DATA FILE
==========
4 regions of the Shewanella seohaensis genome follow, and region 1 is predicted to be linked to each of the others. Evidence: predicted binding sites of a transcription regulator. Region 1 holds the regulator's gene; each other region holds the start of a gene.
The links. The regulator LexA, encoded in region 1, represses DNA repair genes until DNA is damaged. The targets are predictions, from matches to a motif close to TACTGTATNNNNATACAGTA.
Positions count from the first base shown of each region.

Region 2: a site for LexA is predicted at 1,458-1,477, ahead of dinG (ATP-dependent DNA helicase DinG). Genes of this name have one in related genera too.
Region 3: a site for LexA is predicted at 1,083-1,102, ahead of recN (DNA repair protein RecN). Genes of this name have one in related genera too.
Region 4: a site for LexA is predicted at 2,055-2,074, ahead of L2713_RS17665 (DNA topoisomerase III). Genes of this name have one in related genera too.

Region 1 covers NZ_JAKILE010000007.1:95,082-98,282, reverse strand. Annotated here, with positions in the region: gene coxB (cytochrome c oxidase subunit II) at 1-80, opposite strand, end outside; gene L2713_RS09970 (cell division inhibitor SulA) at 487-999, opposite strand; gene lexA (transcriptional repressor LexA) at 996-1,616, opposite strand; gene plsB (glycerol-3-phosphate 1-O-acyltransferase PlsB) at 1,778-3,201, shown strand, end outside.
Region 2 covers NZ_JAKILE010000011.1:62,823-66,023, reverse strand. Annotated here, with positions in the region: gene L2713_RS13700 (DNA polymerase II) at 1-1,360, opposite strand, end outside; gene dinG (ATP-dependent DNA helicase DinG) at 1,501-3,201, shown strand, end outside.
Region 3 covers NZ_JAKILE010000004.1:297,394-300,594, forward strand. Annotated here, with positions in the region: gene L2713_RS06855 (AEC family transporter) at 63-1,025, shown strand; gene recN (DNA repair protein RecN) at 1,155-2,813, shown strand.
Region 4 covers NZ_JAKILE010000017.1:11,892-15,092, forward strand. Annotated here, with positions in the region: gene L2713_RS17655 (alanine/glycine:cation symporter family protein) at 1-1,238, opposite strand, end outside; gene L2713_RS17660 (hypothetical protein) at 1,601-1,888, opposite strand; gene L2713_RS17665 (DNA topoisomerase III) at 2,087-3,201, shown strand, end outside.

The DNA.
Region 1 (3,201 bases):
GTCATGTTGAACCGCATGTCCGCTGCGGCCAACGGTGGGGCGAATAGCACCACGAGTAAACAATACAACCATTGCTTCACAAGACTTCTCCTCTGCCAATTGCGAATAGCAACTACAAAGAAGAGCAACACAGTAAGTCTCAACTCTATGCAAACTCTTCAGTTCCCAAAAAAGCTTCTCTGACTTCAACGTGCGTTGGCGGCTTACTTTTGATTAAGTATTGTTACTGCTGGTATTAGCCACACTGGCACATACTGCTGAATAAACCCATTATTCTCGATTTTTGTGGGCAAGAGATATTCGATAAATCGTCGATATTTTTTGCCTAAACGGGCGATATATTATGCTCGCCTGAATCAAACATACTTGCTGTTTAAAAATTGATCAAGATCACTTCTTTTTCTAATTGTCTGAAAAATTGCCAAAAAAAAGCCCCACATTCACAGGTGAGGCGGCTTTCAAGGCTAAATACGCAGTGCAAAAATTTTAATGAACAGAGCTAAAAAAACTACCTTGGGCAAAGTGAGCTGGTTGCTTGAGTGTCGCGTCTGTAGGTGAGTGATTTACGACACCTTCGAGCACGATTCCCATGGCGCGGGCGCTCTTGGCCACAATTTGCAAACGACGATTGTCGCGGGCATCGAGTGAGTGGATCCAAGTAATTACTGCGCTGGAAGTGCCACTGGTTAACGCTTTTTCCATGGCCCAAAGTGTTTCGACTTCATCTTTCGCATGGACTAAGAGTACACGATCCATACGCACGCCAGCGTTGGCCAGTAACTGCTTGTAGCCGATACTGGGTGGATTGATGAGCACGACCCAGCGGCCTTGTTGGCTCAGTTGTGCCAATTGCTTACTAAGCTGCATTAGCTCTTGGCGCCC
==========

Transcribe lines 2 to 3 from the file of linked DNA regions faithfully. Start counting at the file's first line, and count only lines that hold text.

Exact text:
The links. The regulator LexA, encoded in region 1, represses DNA repair genes until DNA is damaged. The targets are predictions, from matches to a motif close to TACTGTATNNNNATACAGTA.
Positions count from the first base shown of each region.